, Volume 23, Issue 2, pp 295-328
Date: 22 Nov 2007

Habitat differentiation, hybridization and gene flow patterns in mixed populations of diploid and autotetraploid Dactylorhiza maculata s.l. (Orchidaceae)

Rent the article at a discount

Rent now

* Final gross prices may vary according to local VAT.

Get Access

Abstract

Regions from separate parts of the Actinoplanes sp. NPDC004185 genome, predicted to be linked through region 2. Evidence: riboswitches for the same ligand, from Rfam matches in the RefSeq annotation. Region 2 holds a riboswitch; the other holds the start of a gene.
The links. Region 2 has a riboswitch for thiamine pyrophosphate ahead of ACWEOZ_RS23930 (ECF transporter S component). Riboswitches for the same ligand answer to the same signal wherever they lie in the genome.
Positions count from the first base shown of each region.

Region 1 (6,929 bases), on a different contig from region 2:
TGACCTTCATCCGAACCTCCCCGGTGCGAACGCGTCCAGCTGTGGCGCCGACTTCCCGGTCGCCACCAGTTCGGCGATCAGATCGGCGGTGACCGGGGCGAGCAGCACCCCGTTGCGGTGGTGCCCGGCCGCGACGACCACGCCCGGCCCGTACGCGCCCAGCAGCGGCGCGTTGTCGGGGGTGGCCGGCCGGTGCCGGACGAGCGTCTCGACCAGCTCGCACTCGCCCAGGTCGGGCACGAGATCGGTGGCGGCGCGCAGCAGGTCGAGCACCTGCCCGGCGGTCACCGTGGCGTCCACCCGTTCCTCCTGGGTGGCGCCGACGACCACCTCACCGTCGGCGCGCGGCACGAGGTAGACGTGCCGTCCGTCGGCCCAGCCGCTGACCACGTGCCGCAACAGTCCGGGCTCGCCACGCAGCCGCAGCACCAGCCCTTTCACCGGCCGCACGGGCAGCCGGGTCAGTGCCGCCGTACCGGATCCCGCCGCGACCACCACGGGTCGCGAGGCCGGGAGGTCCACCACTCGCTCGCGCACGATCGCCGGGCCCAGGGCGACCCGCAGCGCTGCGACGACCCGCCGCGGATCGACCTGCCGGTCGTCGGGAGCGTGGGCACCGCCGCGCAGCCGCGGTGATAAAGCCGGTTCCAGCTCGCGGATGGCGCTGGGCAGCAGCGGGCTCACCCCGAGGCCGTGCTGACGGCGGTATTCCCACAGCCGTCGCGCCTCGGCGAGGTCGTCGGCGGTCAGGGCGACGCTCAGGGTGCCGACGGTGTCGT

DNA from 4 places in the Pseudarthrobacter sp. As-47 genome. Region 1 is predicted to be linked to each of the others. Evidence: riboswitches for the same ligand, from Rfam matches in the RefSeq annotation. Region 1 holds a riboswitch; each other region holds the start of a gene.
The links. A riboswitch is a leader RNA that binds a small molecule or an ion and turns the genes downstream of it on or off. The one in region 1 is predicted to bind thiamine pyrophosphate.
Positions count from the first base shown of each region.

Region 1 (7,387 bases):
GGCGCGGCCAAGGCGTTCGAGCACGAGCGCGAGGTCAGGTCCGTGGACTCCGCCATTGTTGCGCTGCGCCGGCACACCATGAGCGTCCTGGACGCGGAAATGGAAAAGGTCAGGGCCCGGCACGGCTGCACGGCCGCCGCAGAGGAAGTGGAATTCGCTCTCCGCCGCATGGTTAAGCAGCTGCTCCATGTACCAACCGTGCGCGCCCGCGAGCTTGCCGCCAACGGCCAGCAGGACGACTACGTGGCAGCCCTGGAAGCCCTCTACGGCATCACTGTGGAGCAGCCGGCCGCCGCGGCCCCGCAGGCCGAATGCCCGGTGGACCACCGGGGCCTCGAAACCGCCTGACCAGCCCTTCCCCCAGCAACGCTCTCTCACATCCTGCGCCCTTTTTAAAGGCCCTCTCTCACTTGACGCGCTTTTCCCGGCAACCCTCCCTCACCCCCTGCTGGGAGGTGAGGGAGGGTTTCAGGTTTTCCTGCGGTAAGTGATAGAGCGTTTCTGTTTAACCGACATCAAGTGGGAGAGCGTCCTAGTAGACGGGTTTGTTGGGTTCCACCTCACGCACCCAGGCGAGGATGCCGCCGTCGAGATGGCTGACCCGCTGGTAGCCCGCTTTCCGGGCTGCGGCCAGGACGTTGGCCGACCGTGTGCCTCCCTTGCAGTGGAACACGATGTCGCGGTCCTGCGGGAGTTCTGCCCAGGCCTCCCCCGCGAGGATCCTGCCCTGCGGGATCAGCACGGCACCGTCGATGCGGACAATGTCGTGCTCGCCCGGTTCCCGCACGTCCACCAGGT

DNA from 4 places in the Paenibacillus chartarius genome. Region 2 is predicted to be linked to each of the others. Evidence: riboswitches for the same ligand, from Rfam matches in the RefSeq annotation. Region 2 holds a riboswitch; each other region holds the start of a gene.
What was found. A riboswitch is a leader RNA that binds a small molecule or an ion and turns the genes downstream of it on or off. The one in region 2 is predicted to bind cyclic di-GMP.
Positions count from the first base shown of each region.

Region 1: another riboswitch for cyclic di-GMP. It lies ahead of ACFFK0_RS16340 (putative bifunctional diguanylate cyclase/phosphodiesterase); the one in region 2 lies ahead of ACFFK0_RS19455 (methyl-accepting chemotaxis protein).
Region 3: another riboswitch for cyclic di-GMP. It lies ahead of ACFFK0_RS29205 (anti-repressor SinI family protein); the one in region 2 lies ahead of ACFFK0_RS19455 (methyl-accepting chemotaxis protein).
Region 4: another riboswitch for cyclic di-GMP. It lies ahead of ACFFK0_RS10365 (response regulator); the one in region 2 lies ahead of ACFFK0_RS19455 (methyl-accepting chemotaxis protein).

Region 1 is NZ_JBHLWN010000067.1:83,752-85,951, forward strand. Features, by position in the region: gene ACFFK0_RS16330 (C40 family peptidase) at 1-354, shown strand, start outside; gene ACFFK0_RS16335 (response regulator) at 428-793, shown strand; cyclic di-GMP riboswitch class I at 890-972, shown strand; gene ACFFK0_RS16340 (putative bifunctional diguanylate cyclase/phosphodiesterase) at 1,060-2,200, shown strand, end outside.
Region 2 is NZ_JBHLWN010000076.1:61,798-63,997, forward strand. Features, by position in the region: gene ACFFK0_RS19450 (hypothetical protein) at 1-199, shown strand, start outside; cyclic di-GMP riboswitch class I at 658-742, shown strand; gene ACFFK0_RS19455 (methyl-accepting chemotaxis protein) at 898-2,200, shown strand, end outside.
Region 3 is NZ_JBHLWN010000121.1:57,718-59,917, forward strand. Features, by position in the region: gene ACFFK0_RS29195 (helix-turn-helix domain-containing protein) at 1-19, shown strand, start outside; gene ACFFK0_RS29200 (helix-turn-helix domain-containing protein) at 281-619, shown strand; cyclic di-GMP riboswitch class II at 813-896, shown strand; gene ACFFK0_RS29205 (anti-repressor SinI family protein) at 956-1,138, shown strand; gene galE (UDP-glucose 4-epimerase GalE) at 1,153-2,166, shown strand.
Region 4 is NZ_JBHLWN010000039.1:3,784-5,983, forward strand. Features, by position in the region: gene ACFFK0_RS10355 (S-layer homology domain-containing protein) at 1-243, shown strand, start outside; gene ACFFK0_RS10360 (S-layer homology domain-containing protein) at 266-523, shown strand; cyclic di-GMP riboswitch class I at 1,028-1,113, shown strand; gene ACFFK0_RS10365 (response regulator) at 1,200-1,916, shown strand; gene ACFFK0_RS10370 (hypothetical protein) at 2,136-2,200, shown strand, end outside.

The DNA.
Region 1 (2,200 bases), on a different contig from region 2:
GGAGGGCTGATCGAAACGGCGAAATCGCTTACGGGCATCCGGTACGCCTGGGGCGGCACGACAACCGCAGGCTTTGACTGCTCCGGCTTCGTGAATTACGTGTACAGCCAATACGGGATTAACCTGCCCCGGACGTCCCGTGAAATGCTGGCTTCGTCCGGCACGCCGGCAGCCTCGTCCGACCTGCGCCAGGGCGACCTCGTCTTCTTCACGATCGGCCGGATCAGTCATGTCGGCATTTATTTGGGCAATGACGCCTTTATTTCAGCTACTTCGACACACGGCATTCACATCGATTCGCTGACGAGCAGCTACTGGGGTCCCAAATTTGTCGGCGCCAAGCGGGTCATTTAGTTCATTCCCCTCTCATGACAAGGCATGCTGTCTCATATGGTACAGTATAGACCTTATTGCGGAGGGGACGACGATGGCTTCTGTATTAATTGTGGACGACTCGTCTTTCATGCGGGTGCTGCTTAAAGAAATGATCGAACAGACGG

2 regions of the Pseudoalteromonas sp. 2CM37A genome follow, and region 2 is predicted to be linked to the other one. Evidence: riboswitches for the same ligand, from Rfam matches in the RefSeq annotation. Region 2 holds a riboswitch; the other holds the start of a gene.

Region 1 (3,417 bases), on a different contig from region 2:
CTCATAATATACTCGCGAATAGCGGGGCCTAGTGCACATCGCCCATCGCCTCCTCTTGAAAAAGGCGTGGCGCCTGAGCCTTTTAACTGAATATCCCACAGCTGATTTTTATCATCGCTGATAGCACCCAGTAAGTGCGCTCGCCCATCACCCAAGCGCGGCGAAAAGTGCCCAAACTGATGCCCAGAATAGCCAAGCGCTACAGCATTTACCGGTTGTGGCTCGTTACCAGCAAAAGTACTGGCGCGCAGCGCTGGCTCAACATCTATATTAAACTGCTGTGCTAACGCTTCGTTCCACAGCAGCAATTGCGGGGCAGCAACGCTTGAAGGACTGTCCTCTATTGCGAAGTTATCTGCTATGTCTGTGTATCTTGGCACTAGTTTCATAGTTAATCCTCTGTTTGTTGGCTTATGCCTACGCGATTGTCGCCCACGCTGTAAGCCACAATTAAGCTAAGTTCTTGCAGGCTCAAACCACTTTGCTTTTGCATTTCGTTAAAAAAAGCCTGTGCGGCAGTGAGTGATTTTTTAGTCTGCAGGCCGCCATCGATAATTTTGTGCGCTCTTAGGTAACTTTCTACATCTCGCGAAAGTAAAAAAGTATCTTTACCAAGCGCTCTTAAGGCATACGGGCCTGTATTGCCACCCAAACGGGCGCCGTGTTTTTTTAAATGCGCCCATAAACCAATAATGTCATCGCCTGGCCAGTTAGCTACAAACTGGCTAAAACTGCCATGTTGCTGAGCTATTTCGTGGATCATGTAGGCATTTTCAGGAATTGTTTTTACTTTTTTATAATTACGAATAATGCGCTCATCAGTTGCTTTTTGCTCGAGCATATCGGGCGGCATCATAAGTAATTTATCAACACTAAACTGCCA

Detailed ecological, morphological and molecular analyses were performed in mixed populations of diploid and autotetraploid Dactylorhiza maculata s.l. in Scandinavia. Comparisons were made with pure populations of either diploid ssp. fuchsii or tetraploid ssp. maculata. It was shown that mixed populations are the result of secondary contact between ssp. fuchsii and ssp. maculata. No patterns of recent and local autopolyploidization were found. Morphology and nuclear DNA markers (internal transcribed spacers of nuclear ribosomal DNA) showed that diploids and tetraploids from mixed populations have similar levels of differentiation to diploids and tetraploids from pure populations. Vegetation analyses, as well as analyses of environmental variables, revealed that diploid and tetraploid individuals in mixed populations are ecologically well differentiated on a microhabitat level. Diploids and tetraploids in pure populations have wider ecological amplitudes than they do in mixed populations. Triploid hybrids grew in intermediate microhabitats between diploids and tetraploids in the mixed populations. Plastid DNA markers indicated that both diploids and tetraploids may act as the maternal parent. Based on morphology and nuclear markers triploids are more similar to tetraploids than to diploids. There were indications of introgressive gene flow between ploidy levels. Plastid markers indicated that gene flow from diploid to tetraploid level is most common, but nuclear markers suggested that gene flow in opposite direction also may occur. Similar patterns of differentiation and gene flow appeared in localities that represented contrasting biogeographic regions. Disturbance and topography may explain why hybridization was slightly more common and the differentiation patterns somewhat less clear in the Scandinavian mountains than in the coastal lowland.